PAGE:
A D.C. Cop At The Jan. 6 Riot Died By Suicide. Sleuths Identified 1 Of The Rioters He Battled.

Less than 24 hours after a Capitol rioter was identified by online sleuths as a Capitol Hill chiropractor, the family of the late Officer Jeff Smith filed a lawsuit.
Officer Jeffrey Smith, left, was assaulted on Jan. 6 during a battle that involved the man on the right.
Officer Jeffrey Smith, left, was assaulted on Jan. 6 during a battle that involved the man on the right.
Photo by Jack Reznicki (Courtesy of Erin Smith / Estate of Jeffrey Smith), YouTube

For months, the widow of D.C. Metropolitan Police Department Officer Jeffrey Smith ― who died by suicide after protecting the U.S. Capitol on Jan. 6 ― has been trying to figure out exactly what happened to her husband the day that a mob of Donald Trump supporters stormed the seat of the U.S. legislative branch because they believed online conspiracy theories that the election was stolen.

Erin Smith, the widow of the 12-year MPD veteran, knew that her husband had been assaulted with a metal object of some kind. But she was stonewalled at every turn, even as she’s attended events at the White House where President Joe Biden honored Jeffrey Smith, who died on Jan. 15, and others who defended the Capitol. MPD refused to turn over footage from Jeffrey Smith’s body-worn camera, which would show what he went through that day. And she was battling with the Police and Firefighters Retirement and Relief Board in Washington, trying to convince them to find that her husband’s death by suicide was a line-of-duty death.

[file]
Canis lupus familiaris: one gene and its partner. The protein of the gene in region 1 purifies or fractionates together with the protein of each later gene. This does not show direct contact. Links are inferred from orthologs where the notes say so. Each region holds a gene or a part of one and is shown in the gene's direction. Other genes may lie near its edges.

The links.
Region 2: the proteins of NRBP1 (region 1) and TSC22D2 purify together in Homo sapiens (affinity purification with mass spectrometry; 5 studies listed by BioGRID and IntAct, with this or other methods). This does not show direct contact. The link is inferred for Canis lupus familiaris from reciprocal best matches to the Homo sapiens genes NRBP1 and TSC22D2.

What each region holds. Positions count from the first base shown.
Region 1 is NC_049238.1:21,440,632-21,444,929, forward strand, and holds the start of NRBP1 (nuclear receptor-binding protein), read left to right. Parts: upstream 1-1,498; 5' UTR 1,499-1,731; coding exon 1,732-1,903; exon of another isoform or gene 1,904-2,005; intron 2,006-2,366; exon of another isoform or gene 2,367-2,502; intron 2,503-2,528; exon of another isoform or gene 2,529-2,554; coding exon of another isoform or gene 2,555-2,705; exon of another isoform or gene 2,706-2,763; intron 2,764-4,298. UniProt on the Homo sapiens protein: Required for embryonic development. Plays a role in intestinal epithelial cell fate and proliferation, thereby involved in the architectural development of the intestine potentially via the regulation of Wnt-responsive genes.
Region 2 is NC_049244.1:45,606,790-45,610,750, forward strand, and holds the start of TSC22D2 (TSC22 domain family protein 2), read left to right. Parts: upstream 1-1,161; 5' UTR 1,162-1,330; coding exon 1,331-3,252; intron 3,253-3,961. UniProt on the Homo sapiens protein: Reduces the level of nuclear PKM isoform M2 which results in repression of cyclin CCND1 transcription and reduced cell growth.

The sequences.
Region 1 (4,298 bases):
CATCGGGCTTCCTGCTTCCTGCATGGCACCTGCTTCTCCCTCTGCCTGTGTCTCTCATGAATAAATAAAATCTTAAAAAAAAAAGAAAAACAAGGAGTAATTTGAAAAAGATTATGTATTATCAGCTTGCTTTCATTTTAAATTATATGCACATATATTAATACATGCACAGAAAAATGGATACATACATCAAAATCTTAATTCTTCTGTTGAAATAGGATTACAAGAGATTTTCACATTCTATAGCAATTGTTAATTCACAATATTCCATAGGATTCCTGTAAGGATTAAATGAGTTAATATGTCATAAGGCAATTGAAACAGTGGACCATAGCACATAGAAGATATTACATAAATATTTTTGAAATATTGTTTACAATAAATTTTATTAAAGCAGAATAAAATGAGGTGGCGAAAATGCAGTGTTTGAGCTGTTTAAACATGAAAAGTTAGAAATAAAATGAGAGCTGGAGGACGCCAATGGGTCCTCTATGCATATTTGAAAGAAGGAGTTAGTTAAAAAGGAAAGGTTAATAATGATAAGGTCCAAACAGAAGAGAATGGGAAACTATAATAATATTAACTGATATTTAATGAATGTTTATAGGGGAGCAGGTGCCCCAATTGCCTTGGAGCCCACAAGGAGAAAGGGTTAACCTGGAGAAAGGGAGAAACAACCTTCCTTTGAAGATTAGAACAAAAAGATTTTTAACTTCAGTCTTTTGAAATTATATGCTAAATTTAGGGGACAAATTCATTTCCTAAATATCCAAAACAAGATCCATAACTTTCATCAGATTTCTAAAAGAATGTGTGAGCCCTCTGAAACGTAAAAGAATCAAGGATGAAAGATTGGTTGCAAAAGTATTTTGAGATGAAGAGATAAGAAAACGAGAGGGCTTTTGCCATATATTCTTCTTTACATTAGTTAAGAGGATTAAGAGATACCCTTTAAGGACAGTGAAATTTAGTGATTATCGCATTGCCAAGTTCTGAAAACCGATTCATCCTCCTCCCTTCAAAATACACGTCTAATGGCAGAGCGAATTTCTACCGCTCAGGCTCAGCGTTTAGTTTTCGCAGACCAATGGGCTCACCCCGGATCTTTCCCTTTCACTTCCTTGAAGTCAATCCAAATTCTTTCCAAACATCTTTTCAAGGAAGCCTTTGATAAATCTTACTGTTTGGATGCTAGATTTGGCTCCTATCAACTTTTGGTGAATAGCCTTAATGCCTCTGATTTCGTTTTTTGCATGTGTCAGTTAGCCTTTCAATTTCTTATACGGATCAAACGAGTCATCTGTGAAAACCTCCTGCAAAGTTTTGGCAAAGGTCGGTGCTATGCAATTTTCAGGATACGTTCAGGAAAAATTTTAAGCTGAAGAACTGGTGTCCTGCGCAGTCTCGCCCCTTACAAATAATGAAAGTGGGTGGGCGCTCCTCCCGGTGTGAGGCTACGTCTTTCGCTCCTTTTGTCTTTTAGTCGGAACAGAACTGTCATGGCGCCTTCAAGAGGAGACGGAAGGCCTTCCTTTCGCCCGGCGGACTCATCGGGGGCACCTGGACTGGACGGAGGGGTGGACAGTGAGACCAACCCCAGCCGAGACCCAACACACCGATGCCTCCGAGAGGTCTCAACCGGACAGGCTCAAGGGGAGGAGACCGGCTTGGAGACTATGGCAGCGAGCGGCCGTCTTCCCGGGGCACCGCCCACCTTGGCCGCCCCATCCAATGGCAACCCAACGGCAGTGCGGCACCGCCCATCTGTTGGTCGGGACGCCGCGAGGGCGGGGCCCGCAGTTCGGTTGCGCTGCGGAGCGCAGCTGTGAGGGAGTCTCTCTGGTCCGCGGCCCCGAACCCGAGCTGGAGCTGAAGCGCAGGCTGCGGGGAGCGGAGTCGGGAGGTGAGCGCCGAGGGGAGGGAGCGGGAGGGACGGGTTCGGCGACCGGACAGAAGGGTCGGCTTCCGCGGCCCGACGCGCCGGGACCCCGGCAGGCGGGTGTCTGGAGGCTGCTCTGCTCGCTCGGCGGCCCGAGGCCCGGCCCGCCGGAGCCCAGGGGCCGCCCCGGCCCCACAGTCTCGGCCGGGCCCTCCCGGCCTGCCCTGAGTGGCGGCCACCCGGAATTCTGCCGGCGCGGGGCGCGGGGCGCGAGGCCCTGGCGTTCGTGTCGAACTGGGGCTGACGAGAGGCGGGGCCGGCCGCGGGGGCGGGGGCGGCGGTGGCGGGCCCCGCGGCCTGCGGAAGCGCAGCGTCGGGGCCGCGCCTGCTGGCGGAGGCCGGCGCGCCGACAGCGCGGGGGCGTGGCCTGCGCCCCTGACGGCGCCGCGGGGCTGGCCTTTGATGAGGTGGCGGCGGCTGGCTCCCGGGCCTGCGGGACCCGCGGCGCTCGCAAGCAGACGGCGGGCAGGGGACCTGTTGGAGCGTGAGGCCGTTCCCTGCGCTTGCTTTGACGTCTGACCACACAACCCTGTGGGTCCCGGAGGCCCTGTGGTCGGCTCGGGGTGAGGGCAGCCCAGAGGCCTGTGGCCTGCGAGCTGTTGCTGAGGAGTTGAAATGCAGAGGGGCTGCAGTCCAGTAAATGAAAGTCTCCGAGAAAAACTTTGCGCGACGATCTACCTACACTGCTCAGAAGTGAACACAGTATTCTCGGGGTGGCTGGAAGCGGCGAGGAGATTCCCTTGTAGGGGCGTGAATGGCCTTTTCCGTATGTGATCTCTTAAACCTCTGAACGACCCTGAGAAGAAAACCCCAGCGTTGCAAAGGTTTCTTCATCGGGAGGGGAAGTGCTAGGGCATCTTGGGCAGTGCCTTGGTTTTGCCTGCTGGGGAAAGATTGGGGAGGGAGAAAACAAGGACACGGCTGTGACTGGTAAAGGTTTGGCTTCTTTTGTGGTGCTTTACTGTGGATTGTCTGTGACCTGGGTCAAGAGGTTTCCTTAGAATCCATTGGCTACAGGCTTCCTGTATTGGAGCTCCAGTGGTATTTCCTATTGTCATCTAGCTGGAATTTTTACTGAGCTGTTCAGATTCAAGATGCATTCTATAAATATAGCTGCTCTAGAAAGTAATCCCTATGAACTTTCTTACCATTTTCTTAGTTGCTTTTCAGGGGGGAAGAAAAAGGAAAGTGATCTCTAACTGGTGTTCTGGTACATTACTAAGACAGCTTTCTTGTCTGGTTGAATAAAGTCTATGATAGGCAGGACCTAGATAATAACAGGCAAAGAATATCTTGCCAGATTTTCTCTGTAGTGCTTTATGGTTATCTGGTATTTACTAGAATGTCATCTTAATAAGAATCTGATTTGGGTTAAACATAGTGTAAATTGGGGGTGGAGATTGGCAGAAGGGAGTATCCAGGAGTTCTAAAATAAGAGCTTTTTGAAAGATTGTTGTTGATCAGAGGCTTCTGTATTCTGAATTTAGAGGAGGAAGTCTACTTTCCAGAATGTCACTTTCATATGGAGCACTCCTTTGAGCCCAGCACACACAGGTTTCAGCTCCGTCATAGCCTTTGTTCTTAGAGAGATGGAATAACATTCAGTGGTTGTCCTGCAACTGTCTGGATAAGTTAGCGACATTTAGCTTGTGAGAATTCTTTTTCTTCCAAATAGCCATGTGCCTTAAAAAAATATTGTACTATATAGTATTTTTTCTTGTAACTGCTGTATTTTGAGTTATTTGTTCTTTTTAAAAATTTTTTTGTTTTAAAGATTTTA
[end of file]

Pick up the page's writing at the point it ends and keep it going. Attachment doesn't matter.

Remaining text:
David P. Weber, an attorney and professor in forensics who teaches at the Perdue School of Business at Salisbury University in Maryland and is representing Erin Smith and her husband’s estate, was getting restless.

So when he read a HuffPost story about the “Sedition Hunters” who were working to identify violent Capitol rioters, he reached out and asked a reporter to make an introduction. Maybe, he thought, online sleuths would be able to figure out what happened to Jeffrey Smith that day, and perhaps light a bit of a fire under the government and secure benefits for an officer’s widow.

Soon, Weber was working with Deep State Dogs, an open-source intelligence group that has worked to identify several violent rioters, including the the MAGA-hatted California man who was charged with electroshocking Officer Mike Fanone in the neck when he was held hostage by the mob on Jan. 6. Because of the sensitive nature of the inquiry, Deep State Dogs worked quietly under the banner “Team Jeff (4626)” ― a reference to Jeffrey Smith’s badge number ― as they pored over hours of Capitol attack videos.

Officer Jeffrey Smith outside the Capitol on Jan. 6.
Officer Jeffrey Smith outside the Capitol on Jan. 6.
Courtesy of Erin Smith

Given the astonishing amount of evidence of the events of Jan. 6, it took more than a month before they found him. But Thursday afternoon, a member of the group found what they were looking for: a helmet bearing the number 4626. There was Smith in the middle of a battle by the eastern entrance to the House side of the Capitol, not far from the Speaker’s Lobby. “Team Jeff” had found him. They celebrated in a group message with fire emojis: 🔥🔥🔥🔥